Traditionally, the Karen, who are known for their conservationist lifestyle, engaged in integrated farming, growing a mix of crops including rice, corn, sweet potatoes, taro and other vegetables in the plantation for home cooking. Only the surplus rice and corn is sold in the market.
But their neighbours live a different lifestyle. They grow economically viable crops such as corn, cabbage or chilli. Such farming requires the use of farm chemicals.
Unfortunately, the neighbours' plantations are located near the watershed area _ the source of water for the villages. The chemicals used in their farming leaked into the water and harmed aquatic life. Numbers of fish, shrimps and frogs started to decrease, making it harder for the Karen to live off the natural resources.
Apart from the leaked chemicals, the villagers also found their neighbours also catch fish during the breeding season, a practice that has been prohibited in the Karen tradition.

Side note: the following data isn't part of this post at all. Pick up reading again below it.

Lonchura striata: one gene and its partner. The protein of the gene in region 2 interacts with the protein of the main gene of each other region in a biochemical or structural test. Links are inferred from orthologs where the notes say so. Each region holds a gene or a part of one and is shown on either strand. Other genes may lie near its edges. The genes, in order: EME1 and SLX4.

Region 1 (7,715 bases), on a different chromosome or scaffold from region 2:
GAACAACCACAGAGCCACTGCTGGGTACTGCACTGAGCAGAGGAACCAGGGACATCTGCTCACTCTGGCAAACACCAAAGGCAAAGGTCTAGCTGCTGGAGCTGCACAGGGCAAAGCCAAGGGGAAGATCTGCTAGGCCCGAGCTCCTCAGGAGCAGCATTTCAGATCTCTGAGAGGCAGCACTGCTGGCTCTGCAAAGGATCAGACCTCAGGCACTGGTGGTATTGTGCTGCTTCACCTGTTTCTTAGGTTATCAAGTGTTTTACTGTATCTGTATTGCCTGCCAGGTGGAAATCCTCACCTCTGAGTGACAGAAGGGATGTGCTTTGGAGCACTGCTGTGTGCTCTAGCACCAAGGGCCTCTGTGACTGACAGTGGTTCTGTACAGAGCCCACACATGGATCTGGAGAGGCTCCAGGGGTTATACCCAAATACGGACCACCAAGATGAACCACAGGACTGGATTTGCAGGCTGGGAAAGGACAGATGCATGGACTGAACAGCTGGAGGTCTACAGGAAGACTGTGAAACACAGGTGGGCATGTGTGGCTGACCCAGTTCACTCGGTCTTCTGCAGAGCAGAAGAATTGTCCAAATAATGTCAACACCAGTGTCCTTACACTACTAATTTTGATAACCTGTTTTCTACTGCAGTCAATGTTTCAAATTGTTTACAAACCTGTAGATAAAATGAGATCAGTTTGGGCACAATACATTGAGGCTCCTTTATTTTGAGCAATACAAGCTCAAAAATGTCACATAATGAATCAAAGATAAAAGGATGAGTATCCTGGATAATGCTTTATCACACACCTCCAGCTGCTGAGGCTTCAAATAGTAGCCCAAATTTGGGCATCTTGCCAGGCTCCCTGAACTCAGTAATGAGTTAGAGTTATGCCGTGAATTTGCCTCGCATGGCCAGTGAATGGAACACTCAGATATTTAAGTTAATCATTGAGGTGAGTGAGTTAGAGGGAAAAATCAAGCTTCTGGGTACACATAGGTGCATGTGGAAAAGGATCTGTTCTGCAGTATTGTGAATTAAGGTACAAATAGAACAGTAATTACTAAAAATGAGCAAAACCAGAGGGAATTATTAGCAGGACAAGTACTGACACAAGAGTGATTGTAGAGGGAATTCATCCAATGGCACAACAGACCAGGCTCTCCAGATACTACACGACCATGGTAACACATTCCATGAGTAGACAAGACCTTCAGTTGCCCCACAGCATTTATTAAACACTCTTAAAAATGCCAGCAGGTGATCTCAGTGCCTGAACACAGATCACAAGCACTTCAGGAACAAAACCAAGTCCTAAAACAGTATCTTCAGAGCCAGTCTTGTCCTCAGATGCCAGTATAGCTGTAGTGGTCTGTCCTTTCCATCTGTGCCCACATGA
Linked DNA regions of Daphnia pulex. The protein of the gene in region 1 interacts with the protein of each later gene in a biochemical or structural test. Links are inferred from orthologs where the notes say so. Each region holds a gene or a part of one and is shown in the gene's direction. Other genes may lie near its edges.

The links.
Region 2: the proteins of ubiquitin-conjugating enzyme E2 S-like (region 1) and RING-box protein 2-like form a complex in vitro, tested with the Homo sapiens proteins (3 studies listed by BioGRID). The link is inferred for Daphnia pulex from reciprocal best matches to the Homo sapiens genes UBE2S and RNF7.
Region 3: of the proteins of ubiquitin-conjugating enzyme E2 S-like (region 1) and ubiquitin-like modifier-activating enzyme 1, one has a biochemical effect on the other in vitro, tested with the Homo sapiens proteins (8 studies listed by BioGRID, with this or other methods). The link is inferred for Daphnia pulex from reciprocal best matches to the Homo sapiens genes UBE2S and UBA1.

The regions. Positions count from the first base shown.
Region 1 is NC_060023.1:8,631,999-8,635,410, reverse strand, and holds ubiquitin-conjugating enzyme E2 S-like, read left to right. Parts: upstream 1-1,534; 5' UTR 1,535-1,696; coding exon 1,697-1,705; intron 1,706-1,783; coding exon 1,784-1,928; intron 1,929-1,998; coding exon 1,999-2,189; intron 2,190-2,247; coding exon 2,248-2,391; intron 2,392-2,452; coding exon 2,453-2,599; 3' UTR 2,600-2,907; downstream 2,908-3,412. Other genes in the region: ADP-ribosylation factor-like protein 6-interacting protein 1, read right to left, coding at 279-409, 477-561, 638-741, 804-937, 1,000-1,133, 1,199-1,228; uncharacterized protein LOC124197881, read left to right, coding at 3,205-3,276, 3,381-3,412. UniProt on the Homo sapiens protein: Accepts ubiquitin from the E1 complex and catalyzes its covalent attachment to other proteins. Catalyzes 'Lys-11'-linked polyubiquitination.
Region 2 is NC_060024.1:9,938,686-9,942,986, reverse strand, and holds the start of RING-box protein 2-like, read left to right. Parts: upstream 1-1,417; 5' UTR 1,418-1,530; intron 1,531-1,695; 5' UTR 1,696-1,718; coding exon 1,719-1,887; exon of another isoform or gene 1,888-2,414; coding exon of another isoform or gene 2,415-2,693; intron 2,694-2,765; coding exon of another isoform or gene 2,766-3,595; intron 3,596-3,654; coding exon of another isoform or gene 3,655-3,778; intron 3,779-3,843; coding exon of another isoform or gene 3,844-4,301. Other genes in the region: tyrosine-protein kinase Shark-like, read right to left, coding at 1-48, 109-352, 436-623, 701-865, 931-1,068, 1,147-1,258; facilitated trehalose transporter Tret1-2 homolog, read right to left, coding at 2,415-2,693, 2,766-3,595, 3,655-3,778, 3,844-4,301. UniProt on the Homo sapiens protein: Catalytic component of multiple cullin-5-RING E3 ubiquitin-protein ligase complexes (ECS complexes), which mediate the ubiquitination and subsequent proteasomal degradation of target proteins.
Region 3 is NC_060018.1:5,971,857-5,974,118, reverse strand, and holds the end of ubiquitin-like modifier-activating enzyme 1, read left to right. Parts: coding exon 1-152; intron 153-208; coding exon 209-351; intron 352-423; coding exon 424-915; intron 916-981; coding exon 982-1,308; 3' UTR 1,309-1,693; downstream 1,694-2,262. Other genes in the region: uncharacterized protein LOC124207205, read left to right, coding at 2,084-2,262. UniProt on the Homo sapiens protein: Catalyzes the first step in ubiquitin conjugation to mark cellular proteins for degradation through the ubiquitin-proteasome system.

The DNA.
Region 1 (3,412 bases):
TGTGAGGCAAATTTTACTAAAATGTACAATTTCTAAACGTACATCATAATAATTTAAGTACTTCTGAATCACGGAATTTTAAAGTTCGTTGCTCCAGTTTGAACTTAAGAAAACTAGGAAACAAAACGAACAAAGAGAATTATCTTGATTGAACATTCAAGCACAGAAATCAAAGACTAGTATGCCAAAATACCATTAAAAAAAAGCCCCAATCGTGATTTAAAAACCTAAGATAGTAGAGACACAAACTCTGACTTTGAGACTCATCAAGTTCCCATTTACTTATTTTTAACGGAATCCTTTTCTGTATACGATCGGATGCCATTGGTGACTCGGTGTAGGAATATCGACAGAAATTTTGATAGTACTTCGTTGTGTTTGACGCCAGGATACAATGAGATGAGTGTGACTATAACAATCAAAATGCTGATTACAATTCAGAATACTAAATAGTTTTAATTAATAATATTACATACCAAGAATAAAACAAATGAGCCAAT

''It only kills the food source of the future,'' he said.
A year after doing the research, the villagers found a way to reverse the situation, hoping to prevent the extinction of aquatic life. They started ''Wang Pla'', a fishing-prohibited area, two months ago on a 2km length of river close to the village. The prohibited area requires villagers to make more effort to walk further into the forest if they want to catch fish.
The Karen villagers plan to go a step further. They aim to convince their neighbours to share the villages' code of practice, to secure food sources for everyone.
About the author
- Writer: Sirinya Wattanasukchai